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Darius von Guttner (ACU)

Knights Hospitaller were among the most revered Christian warriors in the Middle Ages. For a group of Australians, the call to knighthood – and the service it entails – is a present-day reality. Source: ACU.

While they no longer wear protective chain mail or defend themselves with shields or swords, the members of the Sovereign Military Hospitaller Order of St John of Jerusalem of Rhodes and of Malta, or simply the Order of Malta, make up the world’s oldest charity and is a religious order of the Church. 

The Order of Malta’s roots lie in the pioneering service of the Knights Hospitaller, a confraternity that regarded the poor and sick as their “lords” and served pilgrims in the Holy Land. This tradition continues, surviving major upheavals over nearly a millennium.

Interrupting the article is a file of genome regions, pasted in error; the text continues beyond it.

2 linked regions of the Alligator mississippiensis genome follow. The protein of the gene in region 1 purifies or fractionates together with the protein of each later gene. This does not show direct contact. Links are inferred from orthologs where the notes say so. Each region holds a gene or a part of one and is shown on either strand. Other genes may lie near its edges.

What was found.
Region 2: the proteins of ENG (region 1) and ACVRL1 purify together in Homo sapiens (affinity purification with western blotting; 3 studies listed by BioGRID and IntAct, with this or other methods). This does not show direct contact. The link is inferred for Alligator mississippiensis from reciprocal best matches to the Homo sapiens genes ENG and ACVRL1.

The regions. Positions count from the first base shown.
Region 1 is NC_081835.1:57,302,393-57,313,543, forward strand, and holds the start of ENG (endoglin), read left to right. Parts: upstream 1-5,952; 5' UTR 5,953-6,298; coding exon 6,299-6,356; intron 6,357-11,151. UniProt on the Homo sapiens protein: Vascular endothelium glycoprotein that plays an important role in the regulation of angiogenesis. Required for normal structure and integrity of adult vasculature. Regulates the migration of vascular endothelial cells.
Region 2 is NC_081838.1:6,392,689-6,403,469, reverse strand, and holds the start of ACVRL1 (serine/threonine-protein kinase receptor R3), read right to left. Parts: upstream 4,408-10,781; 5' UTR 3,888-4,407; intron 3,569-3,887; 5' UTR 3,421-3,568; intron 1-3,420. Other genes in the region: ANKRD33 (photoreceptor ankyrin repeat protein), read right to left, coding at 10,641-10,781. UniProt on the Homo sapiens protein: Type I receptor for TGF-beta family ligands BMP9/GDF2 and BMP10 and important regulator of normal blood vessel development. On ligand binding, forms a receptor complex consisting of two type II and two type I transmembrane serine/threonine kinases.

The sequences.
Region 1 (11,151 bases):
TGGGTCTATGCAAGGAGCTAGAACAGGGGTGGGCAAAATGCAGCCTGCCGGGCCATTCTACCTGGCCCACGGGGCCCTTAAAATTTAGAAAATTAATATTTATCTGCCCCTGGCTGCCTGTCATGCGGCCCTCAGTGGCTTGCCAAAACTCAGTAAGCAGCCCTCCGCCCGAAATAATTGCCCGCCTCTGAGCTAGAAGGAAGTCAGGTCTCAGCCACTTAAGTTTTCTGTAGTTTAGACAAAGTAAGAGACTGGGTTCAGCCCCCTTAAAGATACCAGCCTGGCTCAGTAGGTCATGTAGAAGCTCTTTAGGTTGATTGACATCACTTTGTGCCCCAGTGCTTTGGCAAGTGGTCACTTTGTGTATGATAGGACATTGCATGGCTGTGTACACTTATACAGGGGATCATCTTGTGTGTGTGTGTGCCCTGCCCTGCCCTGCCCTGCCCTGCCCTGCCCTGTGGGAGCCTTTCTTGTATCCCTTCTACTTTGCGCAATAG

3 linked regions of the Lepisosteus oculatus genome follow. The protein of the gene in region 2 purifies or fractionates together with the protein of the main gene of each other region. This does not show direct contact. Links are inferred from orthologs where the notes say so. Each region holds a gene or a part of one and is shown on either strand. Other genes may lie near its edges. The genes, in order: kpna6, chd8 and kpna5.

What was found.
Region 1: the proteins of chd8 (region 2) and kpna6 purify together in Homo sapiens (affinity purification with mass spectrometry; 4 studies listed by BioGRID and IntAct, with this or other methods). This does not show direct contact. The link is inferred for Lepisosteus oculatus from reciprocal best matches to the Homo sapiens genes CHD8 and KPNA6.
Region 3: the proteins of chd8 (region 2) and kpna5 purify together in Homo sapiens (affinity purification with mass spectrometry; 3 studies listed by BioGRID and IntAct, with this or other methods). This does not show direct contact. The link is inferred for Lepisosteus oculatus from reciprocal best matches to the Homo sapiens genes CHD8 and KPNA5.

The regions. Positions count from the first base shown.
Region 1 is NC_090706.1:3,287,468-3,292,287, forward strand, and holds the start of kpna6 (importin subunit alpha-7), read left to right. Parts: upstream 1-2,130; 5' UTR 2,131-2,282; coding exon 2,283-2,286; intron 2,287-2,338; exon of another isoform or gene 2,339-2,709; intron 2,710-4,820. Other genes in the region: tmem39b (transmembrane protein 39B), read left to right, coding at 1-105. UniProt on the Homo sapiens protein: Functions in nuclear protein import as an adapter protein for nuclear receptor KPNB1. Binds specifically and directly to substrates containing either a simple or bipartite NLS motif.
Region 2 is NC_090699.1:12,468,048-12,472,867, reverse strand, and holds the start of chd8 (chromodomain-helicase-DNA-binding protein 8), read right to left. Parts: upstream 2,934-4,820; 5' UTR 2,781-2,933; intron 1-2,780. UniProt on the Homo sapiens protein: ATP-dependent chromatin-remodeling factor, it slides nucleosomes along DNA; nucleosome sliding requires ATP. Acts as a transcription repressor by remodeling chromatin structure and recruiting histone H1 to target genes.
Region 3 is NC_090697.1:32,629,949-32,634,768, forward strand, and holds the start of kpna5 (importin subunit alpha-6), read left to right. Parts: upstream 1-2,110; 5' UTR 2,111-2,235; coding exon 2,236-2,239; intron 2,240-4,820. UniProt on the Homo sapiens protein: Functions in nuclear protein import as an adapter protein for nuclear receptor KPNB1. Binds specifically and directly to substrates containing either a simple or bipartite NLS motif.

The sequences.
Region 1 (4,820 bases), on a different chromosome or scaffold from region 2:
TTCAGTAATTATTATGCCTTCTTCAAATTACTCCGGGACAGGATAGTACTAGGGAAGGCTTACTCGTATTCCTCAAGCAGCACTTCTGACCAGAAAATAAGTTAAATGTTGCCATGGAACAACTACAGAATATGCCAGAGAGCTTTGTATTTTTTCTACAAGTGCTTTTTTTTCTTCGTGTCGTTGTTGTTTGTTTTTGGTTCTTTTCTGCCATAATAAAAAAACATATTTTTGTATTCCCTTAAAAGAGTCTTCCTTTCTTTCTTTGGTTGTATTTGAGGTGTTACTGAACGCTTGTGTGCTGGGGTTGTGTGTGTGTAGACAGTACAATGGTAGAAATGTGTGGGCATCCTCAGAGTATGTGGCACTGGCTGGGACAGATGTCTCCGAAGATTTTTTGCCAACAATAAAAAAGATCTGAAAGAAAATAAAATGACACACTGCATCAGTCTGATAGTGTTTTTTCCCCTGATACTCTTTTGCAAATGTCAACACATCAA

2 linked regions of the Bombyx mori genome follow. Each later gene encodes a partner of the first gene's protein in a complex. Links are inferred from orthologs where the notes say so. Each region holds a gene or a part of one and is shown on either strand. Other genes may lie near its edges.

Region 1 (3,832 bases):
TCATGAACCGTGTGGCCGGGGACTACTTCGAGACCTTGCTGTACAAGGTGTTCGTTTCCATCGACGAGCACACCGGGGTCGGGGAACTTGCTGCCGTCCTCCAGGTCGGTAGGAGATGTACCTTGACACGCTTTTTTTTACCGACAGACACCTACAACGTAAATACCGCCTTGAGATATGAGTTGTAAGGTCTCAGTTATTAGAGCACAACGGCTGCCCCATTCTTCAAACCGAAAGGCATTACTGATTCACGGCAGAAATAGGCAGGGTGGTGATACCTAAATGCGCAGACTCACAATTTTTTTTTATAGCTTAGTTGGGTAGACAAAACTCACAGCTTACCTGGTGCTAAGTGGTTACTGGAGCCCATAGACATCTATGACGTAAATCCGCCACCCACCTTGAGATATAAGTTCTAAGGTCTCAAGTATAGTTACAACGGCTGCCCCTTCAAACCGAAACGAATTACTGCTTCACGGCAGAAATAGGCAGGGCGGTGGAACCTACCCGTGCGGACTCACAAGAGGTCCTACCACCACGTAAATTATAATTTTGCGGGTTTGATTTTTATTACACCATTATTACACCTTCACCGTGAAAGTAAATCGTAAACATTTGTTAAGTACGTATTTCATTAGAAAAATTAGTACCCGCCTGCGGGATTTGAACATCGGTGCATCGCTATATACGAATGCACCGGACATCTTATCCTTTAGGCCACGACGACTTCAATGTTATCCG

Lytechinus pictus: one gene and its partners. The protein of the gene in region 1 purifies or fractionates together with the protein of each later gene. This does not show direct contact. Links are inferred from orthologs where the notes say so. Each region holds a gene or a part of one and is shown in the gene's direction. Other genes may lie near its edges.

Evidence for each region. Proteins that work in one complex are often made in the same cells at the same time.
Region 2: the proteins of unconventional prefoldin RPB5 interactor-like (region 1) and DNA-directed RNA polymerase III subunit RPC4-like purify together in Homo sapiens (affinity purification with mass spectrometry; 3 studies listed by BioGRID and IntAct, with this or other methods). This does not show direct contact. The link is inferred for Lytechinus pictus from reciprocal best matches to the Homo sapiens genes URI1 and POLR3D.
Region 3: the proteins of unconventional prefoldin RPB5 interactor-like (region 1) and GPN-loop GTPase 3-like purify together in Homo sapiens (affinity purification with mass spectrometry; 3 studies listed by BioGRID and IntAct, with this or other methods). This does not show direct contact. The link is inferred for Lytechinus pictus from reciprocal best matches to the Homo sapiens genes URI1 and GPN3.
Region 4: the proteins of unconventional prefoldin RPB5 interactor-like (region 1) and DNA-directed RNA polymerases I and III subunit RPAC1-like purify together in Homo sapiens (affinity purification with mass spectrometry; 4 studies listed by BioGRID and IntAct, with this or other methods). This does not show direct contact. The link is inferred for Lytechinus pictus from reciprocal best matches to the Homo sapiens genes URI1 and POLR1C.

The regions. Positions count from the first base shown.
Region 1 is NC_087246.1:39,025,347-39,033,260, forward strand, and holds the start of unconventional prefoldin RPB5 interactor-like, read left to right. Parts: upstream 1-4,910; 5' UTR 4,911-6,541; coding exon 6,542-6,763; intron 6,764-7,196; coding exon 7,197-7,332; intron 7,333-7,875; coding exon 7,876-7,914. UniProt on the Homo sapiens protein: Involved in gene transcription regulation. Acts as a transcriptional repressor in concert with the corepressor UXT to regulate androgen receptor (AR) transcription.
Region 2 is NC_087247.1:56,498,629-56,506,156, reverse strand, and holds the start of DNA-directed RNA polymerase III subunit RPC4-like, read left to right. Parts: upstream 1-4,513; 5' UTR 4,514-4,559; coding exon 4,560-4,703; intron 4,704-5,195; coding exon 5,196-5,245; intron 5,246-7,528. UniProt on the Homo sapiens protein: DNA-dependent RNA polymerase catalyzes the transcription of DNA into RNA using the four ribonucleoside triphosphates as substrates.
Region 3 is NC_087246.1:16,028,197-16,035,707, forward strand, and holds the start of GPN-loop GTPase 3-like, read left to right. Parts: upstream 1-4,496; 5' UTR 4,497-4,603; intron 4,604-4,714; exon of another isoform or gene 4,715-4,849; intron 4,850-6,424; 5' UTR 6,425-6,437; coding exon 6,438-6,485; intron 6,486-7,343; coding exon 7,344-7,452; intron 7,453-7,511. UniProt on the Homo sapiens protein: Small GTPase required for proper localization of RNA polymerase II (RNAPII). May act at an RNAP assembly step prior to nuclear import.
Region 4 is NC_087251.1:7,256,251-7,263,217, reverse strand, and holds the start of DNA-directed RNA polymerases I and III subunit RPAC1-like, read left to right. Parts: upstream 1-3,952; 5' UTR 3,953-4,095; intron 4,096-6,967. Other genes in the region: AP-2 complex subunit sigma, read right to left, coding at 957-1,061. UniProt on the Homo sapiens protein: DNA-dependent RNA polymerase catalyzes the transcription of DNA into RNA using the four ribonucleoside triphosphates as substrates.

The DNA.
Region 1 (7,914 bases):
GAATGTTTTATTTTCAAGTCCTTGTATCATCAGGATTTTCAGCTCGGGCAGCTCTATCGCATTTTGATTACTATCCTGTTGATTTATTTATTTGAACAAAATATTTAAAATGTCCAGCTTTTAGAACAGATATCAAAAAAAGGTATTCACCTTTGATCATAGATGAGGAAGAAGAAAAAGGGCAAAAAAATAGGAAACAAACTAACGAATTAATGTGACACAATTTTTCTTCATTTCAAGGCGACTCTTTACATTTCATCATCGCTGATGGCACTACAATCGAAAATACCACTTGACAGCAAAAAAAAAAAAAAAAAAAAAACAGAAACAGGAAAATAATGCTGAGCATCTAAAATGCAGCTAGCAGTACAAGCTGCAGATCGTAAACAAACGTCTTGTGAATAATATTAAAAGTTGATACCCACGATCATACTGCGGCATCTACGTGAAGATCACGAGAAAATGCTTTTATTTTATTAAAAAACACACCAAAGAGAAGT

Established in Jerusalem before the crusades and recognised by Pope Paschal II in 1113 as a religious community, the Order has drawn thousands of men and women since its inception, inspired by its mission.

The Australian Association of the Order of Malta has more than 300 members (known as knights and dames) and is among the youngest in the world, forming only five decades ago. 

Associate Professor Darius von Güttner, a historian at Australian Catholic University, aims to bring new insights on this confraternity devoted to service.

He will present the history of the Order and document the story of how one of the world’s oldest religious orders came to Australia. This account of the Order of Malta will be developed into an online course, as part of a research project funded by ACU’s Stakeholder-Engaged Scholarship Unit.


Uncovering the history of Australia’s modern hospitaller tradition (ACU)